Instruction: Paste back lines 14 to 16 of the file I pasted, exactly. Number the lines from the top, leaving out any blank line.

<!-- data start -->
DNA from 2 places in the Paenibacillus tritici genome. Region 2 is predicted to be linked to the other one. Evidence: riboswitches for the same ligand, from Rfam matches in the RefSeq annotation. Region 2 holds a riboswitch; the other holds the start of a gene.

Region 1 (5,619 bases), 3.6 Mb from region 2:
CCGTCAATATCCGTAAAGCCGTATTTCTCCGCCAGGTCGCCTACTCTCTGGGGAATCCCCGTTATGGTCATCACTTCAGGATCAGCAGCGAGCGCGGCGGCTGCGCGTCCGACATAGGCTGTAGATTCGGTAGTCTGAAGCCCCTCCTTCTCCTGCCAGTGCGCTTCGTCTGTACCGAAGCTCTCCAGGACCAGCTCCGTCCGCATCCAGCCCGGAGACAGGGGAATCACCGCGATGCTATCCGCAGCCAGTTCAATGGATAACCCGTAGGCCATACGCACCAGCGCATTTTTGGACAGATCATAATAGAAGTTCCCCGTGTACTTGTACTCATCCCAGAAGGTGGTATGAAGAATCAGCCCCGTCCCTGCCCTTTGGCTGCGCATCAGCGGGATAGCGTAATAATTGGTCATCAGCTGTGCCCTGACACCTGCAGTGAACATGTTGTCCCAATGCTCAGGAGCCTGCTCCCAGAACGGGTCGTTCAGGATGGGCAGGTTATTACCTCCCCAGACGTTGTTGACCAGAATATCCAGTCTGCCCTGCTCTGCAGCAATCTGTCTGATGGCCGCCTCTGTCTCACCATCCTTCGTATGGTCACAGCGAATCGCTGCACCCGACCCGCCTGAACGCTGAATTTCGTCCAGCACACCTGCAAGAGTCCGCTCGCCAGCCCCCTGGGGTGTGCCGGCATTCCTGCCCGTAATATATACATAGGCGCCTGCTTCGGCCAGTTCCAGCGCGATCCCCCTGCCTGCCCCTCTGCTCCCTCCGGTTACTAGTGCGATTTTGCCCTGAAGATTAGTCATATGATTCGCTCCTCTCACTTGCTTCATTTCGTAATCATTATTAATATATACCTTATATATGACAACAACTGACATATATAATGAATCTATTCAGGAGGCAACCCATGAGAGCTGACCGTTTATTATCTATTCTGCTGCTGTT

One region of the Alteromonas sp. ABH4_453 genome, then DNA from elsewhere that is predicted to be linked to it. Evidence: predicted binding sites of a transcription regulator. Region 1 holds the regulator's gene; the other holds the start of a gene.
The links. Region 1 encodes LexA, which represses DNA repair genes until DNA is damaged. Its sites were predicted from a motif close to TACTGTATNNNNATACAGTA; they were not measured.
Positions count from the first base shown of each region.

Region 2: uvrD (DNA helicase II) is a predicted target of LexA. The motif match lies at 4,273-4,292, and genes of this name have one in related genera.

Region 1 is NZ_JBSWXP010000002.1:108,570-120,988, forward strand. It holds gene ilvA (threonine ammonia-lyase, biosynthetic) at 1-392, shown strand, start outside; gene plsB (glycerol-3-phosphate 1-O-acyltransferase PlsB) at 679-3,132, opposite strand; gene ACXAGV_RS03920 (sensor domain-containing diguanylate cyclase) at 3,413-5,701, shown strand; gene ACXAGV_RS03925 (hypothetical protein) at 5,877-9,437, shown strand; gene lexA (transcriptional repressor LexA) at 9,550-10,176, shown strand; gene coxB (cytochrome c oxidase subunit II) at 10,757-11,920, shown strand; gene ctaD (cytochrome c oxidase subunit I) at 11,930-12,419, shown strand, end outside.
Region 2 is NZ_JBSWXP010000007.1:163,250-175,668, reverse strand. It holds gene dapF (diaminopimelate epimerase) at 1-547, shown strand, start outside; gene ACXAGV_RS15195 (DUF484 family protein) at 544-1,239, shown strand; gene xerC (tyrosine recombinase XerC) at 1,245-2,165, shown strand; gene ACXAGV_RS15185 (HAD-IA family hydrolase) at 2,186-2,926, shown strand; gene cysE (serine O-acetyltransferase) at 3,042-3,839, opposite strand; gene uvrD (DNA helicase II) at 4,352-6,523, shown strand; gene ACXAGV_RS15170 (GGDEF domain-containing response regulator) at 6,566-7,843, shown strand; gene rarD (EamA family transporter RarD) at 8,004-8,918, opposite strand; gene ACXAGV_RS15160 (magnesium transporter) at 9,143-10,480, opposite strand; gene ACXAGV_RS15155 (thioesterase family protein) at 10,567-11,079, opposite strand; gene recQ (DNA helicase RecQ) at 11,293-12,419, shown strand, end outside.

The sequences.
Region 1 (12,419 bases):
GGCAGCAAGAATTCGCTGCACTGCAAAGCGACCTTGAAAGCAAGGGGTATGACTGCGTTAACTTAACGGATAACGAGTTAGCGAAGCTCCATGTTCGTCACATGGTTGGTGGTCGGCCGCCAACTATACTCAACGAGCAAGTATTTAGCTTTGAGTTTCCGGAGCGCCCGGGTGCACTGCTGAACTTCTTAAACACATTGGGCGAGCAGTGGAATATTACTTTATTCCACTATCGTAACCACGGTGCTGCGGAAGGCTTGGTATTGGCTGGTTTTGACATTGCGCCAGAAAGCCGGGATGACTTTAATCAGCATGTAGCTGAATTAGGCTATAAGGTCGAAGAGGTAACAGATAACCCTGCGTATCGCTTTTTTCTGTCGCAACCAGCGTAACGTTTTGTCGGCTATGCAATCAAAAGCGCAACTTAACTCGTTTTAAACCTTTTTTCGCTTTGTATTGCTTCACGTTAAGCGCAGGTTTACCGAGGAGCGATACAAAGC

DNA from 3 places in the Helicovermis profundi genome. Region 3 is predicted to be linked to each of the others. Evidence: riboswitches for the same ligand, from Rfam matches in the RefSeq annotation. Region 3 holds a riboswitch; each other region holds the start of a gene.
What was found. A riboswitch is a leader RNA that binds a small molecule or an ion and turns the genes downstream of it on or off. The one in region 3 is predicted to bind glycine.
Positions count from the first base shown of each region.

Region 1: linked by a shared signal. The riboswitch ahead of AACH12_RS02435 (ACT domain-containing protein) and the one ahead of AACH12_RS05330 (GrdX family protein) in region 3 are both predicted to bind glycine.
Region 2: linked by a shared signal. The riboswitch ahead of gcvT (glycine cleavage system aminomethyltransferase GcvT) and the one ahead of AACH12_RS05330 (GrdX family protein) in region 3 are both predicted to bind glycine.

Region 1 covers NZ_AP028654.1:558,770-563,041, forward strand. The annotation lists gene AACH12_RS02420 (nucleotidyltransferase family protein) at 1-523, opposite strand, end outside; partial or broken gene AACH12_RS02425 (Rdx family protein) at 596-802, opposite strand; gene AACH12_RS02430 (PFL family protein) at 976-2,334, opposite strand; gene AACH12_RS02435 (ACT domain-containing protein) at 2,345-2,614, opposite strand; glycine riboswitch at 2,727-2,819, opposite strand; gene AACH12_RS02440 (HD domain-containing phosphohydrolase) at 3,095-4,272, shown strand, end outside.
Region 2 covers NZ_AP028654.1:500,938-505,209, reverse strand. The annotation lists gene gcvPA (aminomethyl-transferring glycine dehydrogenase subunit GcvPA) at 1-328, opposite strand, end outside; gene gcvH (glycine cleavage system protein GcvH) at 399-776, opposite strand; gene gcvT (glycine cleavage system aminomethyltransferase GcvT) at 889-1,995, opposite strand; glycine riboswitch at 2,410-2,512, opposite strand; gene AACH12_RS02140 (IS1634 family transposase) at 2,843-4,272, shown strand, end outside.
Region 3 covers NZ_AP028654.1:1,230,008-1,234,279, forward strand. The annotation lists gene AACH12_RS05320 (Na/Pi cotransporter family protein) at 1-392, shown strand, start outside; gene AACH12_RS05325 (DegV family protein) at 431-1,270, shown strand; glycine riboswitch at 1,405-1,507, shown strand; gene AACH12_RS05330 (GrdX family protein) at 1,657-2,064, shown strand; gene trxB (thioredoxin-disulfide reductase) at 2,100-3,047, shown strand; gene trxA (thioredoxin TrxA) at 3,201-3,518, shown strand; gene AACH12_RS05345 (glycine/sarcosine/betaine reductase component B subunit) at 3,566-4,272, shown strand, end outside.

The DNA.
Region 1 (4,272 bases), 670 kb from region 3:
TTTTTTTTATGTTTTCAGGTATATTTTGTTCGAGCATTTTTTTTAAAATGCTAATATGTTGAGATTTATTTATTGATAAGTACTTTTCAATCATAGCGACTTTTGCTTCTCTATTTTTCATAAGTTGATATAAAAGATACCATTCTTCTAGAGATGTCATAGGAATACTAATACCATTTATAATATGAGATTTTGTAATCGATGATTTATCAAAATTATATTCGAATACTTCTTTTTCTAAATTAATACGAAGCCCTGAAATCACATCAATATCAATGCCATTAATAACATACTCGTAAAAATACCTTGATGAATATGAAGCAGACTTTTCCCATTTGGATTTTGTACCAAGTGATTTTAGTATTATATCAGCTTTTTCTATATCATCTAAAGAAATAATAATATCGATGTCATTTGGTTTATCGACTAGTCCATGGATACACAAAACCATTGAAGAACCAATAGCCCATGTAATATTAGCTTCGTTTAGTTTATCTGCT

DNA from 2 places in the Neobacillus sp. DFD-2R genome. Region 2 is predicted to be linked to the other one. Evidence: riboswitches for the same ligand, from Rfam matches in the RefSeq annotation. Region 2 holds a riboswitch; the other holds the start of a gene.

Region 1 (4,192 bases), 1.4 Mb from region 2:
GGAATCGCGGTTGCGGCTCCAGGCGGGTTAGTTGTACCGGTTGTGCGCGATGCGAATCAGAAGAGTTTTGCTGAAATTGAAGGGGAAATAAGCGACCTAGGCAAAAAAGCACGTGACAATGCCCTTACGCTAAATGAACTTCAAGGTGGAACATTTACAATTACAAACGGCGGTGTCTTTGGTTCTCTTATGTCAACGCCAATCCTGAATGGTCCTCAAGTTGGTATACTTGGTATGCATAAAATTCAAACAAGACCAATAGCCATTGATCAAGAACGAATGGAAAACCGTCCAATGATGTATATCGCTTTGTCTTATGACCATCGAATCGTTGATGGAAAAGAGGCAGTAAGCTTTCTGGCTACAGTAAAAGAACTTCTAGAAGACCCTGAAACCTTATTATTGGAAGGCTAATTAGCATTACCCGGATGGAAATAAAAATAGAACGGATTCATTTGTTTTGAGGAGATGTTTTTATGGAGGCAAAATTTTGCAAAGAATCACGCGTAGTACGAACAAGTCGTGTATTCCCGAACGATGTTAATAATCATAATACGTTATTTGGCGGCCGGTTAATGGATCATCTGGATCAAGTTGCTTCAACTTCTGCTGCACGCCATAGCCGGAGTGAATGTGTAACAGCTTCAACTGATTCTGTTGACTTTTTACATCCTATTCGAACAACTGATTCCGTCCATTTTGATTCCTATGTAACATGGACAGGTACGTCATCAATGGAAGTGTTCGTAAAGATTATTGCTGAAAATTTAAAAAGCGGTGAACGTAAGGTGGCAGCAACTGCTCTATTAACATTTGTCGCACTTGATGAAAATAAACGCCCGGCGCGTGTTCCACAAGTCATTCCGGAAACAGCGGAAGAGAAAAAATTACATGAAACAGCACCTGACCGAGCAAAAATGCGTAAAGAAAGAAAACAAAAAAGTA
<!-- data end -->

What was found. A riboswitch is a leader RNA that binds a small molecule or an ion and turns the genes downstream of it on or off. The one in region 3 is predicted to bind glycine.
Positions count from the first base shown of each region.

Region 1: linked by a shared signal. The riboswitch ahead of AACH12_RS02435 (ACT domain-containing protein) and the one ahead of AACH12_RS05330 (GrdX family protein) in region 3 are both predicted to bind glycine.